An introduction to гопник

The post-soviet culture reached the western world after the Perestroika at the early ’90s.
In this period we see Americans companies and European as well landing in this virgin land once called URSS.
I remember when I was a child, having a Milky Way or Nesquik, it was something very expensive when I was in Kaluga, mother’s city near Moscow. Then I grew up mostly in Italy, where I came from, and I felt a sort of “alien” since nowadays, my childhood was compromised by the Russian post-soviet.

I’d say alien because I do and think things that seem strange for a West culture person, and vice-versa.
West people know mostly East Europeans for stereotypes as Adidas, vodka, weapons, squats and eating sunflower seeds.
It’s true, sadly, but It’s not for every citizen of course.
This subculture is called Gopnik, the name comes probably from the Ukrainian public housing where the lowest working class used to live, drink and suffer in name of the communism.
But why all the East European country are so similar?

Vodka is the glue that links all the answers.
Historically speaking Vodka were used to soldiers to “conquer peacefully” the remote countrysides of Siberia or Mongolia, populations that never saw a single drop of alcohol.
During the URSS all the countries, even the satellites states, used to eat, wear and speak the same languages. Today you won’t find easily a Romanian or Polish speaking in Russian, but it was taught in the schools to create a unique empire.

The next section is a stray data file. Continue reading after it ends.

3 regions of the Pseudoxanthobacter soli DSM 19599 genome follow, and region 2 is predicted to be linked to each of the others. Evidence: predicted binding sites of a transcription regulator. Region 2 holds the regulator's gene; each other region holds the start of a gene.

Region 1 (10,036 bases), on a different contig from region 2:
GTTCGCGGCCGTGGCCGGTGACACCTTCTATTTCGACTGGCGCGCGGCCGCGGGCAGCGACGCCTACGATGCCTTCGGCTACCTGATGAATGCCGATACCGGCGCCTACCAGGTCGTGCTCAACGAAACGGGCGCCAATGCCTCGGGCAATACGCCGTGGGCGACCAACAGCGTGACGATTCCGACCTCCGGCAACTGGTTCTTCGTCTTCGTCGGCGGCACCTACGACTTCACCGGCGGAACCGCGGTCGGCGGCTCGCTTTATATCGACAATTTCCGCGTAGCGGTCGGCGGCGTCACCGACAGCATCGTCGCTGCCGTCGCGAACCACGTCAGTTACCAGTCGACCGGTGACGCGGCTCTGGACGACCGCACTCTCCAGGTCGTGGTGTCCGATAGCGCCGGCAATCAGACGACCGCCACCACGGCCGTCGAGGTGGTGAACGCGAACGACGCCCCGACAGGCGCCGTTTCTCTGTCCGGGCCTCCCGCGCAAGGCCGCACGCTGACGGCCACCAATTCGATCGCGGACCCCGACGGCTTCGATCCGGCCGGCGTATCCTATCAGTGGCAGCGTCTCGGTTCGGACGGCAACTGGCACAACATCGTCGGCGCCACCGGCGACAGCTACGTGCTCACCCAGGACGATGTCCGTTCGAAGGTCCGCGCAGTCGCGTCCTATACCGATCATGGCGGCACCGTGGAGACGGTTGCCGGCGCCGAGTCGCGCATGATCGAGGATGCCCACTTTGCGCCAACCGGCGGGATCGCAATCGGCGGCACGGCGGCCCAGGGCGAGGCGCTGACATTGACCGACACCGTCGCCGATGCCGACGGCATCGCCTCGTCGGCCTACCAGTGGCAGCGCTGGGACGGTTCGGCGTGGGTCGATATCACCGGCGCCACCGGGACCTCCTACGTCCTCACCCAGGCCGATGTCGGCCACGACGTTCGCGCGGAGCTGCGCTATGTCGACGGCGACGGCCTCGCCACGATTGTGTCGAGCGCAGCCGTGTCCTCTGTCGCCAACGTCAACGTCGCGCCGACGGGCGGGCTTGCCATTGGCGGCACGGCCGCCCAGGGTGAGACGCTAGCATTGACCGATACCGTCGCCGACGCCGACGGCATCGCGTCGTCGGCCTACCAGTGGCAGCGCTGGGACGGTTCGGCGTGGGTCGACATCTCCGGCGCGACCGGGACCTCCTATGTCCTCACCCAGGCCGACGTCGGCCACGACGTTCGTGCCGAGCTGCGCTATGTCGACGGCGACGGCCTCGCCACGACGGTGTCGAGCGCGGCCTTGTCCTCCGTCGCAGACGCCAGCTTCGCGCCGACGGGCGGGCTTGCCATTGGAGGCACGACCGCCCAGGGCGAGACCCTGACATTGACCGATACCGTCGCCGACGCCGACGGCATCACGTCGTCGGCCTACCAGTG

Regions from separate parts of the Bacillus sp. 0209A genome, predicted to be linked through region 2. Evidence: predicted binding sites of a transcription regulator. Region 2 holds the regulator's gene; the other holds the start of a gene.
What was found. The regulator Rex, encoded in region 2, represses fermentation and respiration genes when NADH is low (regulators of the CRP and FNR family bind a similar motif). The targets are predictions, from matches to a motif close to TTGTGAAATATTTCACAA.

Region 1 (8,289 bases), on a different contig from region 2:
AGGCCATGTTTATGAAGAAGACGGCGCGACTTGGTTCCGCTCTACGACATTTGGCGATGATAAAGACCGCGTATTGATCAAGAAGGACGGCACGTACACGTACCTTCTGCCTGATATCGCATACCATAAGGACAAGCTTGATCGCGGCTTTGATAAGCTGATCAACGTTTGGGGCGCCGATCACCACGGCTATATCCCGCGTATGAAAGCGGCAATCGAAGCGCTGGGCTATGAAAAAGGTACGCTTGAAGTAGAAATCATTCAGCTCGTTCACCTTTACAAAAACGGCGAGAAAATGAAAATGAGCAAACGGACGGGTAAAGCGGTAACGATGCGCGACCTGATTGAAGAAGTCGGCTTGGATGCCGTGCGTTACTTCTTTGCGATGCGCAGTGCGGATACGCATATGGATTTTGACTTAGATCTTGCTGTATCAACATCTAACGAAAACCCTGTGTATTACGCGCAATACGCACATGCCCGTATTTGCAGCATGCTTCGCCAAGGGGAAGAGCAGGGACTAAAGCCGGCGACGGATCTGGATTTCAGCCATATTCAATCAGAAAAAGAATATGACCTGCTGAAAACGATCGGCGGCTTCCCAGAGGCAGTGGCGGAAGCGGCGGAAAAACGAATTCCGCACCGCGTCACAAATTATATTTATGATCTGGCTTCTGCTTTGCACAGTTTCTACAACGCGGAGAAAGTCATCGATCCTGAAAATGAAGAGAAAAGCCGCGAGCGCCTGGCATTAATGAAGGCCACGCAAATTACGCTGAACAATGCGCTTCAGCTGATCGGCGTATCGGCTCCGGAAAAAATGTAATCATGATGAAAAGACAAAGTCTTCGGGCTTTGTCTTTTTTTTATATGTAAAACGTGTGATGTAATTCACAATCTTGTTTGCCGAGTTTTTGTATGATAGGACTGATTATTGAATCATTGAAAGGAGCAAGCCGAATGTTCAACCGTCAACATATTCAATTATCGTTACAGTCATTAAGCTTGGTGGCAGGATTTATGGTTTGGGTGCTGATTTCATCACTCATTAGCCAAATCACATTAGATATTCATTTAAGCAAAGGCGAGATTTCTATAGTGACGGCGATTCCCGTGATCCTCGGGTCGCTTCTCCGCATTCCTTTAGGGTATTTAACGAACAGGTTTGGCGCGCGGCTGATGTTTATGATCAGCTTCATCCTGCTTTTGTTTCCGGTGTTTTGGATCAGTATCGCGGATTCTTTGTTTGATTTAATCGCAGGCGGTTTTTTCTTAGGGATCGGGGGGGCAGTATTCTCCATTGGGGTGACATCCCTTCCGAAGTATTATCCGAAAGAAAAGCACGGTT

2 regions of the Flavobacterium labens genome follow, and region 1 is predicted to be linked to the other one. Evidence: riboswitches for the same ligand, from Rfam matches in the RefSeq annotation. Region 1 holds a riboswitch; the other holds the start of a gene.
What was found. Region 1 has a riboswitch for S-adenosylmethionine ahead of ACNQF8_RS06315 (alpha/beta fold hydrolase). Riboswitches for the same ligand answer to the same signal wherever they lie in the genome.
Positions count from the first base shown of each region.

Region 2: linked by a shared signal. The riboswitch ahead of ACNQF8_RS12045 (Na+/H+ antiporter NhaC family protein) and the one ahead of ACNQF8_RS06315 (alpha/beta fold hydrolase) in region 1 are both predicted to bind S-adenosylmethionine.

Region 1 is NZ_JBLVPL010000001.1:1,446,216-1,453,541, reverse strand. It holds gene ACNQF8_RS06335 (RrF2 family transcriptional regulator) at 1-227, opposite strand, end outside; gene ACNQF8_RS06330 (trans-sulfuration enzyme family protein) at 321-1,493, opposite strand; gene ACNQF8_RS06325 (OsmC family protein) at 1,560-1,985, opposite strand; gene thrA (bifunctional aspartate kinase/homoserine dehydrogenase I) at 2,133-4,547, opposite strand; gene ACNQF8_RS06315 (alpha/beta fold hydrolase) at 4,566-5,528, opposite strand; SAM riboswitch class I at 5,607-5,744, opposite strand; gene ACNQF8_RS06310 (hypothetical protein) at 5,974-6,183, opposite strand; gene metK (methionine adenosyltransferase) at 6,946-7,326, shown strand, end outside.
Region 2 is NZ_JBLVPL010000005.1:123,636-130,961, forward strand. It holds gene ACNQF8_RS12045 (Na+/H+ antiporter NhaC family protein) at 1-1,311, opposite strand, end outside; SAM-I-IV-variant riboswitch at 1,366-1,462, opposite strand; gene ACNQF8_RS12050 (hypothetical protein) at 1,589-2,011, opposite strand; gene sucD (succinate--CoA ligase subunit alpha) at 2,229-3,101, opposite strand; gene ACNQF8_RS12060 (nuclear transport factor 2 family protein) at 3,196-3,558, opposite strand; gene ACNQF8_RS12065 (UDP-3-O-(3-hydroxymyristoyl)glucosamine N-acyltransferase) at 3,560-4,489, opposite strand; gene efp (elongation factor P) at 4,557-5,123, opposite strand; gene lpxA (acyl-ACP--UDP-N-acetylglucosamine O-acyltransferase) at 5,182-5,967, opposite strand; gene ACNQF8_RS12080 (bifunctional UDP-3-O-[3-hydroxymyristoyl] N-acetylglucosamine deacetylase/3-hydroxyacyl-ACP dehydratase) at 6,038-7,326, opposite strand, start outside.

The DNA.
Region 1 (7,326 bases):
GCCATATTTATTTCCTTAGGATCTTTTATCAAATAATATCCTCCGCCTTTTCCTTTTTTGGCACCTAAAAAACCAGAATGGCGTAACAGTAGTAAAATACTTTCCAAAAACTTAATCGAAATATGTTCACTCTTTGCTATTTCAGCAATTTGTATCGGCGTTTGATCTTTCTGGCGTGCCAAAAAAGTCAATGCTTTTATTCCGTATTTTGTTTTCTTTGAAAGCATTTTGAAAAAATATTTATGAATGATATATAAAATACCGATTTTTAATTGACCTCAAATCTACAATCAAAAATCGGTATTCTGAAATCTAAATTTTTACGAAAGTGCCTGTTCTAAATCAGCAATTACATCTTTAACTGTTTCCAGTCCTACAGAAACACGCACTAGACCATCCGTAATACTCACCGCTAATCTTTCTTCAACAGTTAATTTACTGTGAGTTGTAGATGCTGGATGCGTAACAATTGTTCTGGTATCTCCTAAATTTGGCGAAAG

Like all the other communist countries, there were the parties managers, middle class, and the working class.
In the beginning, we used to see Adidas Tracksuit mixed with leather shoes (which were mostly Cuban, another communist country), and this kind of tracksuit was seen as a luxurious garment, as the Milky Way when I was a child, so it’s easy to see even nowadays an East European marriage where the grooms wears Adidas.

We collaborated with the hardcore Russian model @iismail, his face was 3D scanned and I used the post soviet subculture to join the past with the present streetwear culture.

3D by @thedholes

Creative direction @melodrammacruccu